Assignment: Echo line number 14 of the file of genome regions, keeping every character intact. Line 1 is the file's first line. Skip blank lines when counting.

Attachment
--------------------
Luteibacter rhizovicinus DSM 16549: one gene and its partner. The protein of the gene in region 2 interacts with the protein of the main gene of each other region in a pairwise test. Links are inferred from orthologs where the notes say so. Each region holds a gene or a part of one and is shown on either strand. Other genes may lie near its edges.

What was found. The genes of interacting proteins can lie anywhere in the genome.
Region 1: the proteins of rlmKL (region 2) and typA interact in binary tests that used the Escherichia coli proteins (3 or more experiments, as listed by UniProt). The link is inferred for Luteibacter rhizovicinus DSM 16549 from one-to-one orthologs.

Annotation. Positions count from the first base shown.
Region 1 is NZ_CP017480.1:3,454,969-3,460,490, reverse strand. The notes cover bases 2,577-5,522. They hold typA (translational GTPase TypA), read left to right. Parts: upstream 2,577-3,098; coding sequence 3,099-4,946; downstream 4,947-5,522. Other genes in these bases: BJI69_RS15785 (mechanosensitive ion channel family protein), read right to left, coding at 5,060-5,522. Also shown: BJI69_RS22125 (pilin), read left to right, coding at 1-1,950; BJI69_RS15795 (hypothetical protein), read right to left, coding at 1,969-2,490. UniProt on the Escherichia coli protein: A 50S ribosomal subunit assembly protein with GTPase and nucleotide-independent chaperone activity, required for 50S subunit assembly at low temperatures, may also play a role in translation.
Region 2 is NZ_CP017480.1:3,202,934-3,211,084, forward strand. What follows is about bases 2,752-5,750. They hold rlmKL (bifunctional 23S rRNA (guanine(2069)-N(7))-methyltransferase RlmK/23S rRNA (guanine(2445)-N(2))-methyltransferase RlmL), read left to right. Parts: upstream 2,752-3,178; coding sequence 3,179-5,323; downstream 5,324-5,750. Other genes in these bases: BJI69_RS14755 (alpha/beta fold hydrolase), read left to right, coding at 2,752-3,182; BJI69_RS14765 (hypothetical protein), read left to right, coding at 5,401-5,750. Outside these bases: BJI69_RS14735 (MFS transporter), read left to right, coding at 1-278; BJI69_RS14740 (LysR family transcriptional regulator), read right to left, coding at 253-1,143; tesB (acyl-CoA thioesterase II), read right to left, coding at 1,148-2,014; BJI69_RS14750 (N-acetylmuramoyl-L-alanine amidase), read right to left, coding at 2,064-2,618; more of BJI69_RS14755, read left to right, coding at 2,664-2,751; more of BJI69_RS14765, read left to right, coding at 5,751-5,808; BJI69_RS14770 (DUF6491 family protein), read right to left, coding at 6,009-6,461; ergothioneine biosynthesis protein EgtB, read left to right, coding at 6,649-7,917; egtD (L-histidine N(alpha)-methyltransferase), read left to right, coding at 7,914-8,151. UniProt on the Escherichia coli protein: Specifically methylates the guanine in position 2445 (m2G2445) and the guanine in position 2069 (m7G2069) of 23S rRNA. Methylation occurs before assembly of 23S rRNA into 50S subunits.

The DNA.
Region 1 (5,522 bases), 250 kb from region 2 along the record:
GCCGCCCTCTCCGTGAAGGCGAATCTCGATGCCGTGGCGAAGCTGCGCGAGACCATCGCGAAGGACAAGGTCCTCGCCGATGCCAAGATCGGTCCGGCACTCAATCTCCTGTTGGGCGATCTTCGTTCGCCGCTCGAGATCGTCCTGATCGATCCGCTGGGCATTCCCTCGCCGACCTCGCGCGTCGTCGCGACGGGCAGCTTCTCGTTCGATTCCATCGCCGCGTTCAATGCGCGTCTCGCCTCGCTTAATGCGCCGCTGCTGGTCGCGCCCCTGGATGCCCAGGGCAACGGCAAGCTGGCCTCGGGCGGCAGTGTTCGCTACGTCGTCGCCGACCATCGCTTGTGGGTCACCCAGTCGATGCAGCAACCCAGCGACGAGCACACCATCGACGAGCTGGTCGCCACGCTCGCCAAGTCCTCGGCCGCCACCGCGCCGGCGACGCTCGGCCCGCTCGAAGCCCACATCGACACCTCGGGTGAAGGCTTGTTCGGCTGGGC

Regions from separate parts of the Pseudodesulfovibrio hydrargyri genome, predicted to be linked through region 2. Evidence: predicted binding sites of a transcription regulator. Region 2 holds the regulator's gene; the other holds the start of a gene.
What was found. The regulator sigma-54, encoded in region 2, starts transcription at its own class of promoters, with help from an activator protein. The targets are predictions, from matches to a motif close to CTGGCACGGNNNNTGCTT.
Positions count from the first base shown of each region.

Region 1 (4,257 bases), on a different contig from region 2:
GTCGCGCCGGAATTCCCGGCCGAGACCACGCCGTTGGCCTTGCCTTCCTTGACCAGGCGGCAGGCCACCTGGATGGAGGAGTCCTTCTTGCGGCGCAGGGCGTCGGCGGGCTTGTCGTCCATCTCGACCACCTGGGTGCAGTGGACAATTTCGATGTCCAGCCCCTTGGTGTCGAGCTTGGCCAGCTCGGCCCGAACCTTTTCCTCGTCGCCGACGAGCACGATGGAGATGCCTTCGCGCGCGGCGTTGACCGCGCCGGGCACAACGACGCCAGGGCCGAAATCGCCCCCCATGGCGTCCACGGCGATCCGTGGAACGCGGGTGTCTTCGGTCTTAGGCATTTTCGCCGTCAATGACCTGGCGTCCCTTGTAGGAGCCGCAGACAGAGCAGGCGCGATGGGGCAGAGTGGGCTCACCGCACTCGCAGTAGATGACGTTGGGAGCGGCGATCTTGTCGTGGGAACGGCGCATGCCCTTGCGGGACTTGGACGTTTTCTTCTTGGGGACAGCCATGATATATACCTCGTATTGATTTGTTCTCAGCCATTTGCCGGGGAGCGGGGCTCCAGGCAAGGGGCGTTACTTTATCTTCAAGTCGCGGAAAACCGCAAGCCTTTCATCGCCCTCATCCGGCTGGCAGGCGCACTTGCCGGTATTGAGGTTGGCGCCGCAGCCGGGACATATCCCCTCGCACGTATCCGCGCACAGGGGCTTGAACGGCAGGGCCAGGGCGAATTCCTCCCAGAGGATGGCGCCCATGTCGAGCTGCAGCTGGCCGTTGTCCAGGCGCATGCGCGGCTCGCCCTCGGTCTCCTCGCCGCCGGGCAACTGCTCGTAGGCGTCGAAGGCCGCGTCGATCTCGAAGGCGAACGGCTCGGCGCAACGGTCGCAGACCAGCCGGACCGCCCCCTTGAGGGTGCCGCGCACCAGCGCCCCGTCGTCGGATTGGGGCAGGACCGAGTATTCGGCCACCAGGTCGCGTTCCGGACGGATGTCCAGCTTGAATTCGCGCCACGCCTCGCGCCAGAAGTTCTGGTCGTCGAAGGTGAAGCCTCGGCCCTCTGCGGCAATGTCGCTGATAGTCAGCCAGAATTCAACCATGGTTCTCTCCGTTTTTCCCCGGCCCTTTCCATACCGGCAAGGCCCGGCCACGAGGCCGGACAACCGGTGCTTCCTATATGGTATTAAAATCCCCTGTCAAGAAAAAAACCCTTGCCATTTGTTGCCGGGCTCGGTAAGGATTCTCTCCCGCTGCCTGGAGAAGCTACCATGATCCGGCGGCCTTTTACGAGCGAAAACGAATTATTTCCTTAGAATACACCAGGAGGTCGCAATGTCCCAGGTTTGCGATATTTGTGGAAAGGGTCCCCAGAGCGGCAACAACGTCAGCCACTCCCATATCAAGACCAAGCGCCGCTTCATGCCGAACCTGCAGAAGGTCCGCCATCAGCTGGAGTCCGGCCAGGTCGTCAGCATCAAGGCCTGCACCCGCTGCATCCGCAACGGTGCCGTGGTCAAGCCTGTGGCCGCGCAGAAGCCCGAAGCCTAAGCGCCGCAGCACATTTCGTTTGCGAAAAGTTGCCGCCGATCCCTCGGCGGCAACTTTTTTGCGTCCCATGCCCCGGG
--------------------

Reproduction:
GTCGCGCCGGAATTCCCGGCCGAGACCACGCCGTTGGCCTTGCCTTCCTTGACCAGGCGGCAGGCCACCTGGATGGAGGAGTCCTTCTTGCGGCGCAGGGCGTCGGCGGGCTTGTCGTCCATCTCGACCACCTGGGTGCAGTGGACAATTTCGATGTCCAGCCCCTTGGTGTCGAGCTTGGCCAGCTCGGCCCGAACCTTTTCCTCGTCGCCGACGAGCACGATGGAGATGCCTTCGCGCGCGGCGTTGACCGCGCCGGGCACAACGACGCCAGGGCCGAAATCGCCCCCCATGGCGTCCACGGCGATCCGTGGAACGCGGGTGTCTTCGGTCTTAGGCATTTTCGCCGTCAATGACCTGGCGTCCCTTGTAGGAGCCGCAGACAGAGCAGGCGCGATGGGGCAGAGTGGGCTCACCGCACTCGCAGTAGATGACGTTGGGAGCGGCGATCTTGTCGTGGGAACGGCGCATGCCCTTGCGGGACTTGGACGTTTTCTTCTTGGGGACAGCCATGATATATACCTCGTATTGATTTGTTCTCAGCCATTTGCCGGGGAGCGGGGCTCCAGGCAAGGGGCGTTACTTTATCTTCAAGTCGCGGAAAACCGCAAGCCTTTCATCGCCCTCATCCGGCTGGCAGGCGCACTTGCCGGTATTGAGGTTGGCGCCGCAGCCGGGACATATCCCCTCGCACGTATCCGCGCACAGGGGCTTGAACGGCAGGGCCAGGGCGAATTCCTCCCAGAGGATGGCGCCCATGTCGAGCTGCAGCTGGCCGTTGTCCAGGCGCATGCGCGGCTCGCCCTCGGTCTCCTCGCCGCCGGGCAACTGCTCGTAGGCGTCGAAGGCCGCGTCGATCTCGAAGGCGAACGGCTCGGCGCAACGGTCGCAGACCAGCCGGACCGCCCCCTTGAGGGTGCCGCGCACCAGCGCCCCGTCGTCGGATTGGGGCAGGACCGAGTATTCGGCCACCAGGTCGCGTTCCGGACGGATGTCCAGCTTGAATTCGCGCCACGCCTCGCGCCAGAAGTTCTGGTCGTCGAAGGTGAAGCCTCGGCCCTCTGCGGCAATGTCGCTGATAGTCAGCCAGAATTCAACCATGGTTCTCTCCGTTTTTCCCCGGCCCTTTCCATACCGGCAAGGCCCGGCCACGAGGCCGGACAACCGGTGCTTCCTATATGGTATTAAAATCCCCTGTCAAGAAAAAAACCCTTGCCATTTGTTGCCGGGCTCGGTAAGGATTCTCTCCCGCTGCCTGGAGAAGCTACCATGATCCGGCGGCCTTTTACGAGCGAAAACGAATTATTTCCTTAGAATACACCAGGAGGTCGCAATGTCCCAGGTTTGCGATATTTGTGGAAAGGGTCCCCAGAGCGGCAACAACGTCAGCCACTCCCATATCAAGACCAAGCGCCGCTTCATGCCGAACCTGCAGAAGGTCCGCCATCAGCTGGAGTCCGGCCAGGTCGTCAGCATCAAGGCCTGCACCCGCTGCATCCGCAACGGTGCCGTGGTCAAGCCTGTGGCCGCGCAGAAGCCCGAAGCCTAAGCGCCGCAGCACATTTCGTTTGCGAAAAGTTGCCGCCGATCCCTCGGCGGCAACTTTTTTGCGTCCCATGCCCCGGG